The U.S. population is getting older. Data shows that there has been unprecedented growth in life expectancy, going from 47 years old in 1900 to 79 years old in 2013. As a result, people are coming to realize that major adjustments may have to be made later in life to accommodate for a longer lifespan. This is increasingly true for aging parents.
The biggest change for many seniors is where they live. Most seniors prefer to stay in the home where they’ve lived for years, but this isn’t always possible. Maintenance, cost and concerns over living alone prompt some seniors to sell their homes and move in with adult children. AARP recently reported on the rise in this cohabitation situation known as “shared living.”
If you’ve found yourself in that position, whether you’re a retiree who’s recently sold your home or an adult child that’s making room for mom or dad, there’s a good chance renovations will need to be made. It’s a matter of safety rather than aesthetics.
Installing a Residential Elevator or Stair Lift for an Aging Parent
Do you own a two-story home? Are all the bedrooms on the second floor? This is one of the most common issues that have to be overcome in a shared living situation. Stairs pose a significant risk for the elderly. Due to vision and mobility problems, the elderly are more likely to fall, and the result can be a devastating injury.
When there are no bedroom options on the first floor a residential elevator may need to be installed. Residential elevators are actually more affordable than most people realize. Technology and innovative designs have made it easier to retrofit elevators without having to do a major remodel. Some models can be installed in a matter of days.
A stair lift is another option if you don’t have room to install an elevator. A stair lift involves putting a track along the staircase that has a connected chair. You sit in the secured chair and essentially ride up the staircase instead of walking.
Install Handrails Throughout the Home
Another way to prevent falls is to install handrails. These give seniors a way to steady themselves when they aren’t using a cane or walker. It’s a fairly quick and inexpensive renovation that can greatly improve safety.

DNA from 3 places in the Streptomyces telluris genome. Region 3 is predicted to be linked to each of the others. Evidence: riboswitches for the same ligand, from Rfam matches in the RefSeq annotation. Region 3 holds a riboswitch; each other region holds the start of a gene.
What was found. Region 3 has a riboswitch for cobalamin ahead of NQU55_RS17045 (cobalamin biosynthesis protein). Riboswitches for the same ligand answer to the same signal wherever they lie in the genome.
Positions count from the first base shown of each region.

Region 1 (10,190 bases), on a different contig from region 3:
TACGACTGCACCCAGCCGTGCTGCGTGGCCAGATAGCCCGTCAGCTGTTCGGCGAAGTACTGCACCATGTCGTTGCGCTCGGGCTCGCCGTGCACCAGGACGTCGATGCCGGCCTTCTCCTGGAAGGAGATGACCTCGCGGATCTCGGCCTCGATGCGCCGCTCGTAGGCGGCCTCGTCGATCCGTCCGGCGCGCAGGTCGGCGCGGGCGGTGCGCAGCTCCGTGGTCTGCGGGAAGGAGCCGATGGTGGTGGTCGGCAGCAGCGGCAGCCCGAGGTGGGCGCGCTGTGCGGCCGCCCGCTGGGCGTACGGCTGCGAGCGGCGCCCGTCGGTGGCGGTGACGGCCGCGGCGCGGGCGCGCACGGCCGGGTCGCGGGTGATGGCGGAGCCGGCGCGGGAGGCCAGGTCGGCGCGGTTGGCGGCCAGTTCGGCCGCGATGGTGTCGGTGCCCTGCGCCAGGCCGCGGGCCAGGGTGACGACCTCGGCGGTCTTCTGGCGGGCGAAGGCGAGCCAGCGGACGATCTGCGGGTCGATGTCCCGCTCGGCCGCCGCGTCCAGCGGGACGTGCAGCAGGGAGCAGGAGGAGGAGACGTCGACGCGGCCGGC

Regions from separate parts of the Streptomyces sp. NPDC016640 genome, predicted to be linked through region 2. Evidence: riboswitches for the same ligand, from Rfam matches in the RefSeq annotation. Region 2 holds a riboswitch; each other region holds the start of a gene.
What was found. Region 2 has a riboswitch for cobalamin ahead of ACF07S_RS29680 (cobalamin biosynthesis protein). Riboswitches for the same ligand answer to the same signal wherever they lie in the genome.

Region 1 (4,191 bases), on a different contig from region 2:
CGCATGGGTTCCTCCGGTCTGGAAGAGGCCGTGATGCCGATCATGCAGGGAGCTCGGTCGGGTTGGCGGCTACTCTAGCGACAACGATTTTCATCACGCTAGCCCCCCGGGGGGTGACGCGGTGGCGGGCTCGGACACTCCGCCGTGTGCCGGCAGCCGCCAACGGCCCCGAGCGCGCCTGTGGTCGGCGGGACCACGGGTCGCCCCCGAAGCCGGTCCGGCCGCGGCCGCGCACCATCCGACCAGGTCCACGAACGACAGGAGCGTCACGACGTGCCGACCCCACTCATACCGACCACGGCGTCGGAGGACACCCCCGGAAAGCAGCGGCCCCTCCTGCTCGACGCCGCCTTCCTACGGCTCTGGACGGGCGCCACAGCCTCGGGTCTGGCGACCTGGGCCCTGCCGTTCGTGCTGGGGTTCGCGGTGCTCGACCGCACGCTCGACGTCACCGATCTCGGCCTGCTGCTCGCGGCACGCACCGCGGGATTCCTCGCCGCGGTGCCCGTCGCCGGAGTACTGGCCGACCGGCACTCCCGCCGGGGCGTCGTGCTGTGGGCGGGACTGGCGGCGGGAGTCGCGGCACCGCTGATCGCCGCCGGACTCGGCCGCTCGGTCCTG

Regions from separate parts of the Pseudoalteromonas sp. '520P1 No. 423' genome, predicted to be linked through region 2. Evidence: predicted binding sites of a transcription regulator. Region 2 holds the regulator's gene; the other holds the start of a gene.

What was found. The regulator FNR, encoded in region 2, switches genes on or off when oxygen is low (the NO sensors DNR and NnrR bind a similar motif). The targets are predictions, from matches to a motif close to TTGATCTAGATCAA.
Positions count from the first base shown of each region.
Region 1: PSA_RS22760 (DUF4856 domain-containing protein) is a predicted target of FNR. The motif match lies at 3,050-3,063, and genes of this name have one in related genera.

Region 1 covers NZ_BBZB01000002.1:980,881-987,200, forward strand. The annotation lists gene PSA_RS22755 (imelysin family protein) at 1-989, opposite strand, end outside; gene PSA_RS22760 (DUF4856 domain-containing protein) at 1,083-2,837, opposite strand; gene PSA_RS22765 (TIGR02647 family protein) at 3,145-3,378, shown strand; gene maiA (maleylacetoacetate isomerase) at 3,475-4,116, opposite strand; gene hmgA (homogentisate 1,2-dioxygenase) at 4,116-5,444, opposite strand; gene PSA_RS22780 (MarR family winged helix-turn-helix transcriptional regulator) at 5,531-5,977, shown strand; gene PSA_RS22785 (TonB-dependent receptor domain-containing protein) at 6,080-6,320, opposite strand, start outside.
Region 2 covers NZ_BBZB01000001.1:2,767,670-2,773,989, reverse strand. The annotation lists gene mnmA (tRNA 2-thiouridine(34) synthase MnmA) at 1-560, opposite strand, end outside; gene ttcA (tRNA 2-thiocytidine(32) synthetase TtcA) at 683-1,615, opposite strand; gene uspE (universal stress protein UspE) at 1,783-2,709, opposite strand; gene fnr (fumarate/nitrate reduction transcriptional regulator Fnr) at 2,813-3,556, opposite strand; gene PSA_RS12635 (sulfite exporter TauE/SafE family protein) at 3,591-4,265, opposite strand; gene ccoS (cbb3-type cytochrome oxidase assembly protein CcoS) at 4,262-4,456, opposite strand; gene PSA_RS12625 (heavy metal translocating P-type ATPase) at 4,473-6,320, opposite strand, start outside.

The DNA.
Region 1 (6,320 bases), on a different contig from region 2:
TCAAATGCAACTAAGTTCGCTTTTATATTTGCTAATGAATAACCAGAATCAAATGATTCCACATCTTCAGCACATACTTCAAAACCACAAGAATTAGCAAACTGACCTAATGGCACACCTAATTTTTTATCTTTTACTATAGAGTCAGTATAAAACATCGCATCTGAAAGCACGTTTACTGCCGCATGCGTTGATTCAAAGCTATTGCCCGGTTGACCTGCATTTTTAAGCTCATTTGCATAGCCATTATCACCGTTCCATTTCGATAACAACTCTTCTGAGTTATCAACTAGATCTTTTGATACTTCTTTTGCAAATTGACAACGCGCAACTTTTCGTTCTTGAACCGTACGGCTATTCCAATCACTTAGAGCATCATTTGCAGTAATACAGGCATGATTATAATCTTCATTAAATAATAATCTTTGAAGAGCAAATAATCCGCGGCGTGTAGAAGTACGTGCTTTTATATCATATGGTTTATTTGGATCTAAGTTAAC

There are a few keys areas where you’ll want to make sure there are handrails for support:
- Entries – The walkway into the home, especially if there are steps, should have at least one handrail.
- Bathroom – The bathroom is where many seniors slip and fall due to the slick surfaces and moisture. Install a grab-bar by the toilet and the tub.
- Bedroom – Getting up in the middle of the night poses a risk because it’s harder to see. Putting a railing by the head of the bed can help seniors steady themselves when they get up.
- Kitchen – Like the bathroom, kitchens have slippery floor surfaces and spills can make things less safe. Put a few handrails around the kitchen, including the island if you have one.
Add Additional Lighting
Insufficient lighting can pose a safety hazard for anyone, but it’s particularly problematic for the elderly. As we age, our sight starts to worsen. It’s one of the primary reasons seniors are more prone to tripping and falling.
Improving the lighting is an affordable way to improve both safety and functionality for everyone in the house. A few updates to consider include:
- Motion sensor lighting turns on as soon as a person enters the room. It’s a great option for bathrooms.
- Smart light bulbs that can be scheduled to come on at a specific time, such as just before a parent gets up in the morning.
- Lighting that turns on at sunset ensures that a room is always well-lit whether it’s natural or artificial.
- Clap-on lights have been around for decades, and are a good addition to a parent’s bedroom.
- Nightlights can be added in bathroom and hallways to provide enough illumination to see without lighting up the entire house.
Put Ramps at Entries
One of the first hurdles for the elderly could be getting in and out of the house. Many homes have a short step up to the front and back doors, which could make things difficult for seniors with mobility issues.
The best fix is to build a ramp directly over or alongside the steps. The ramp should run all the way to the driveway, and you may need to check local zoning laws before installation.
When an aging parent has health problems or is unable to maintain their home it may be time for shared living. It will take time to adjust, but making the renovations above will help ensure a good quality of life and that safety isn’t compromised.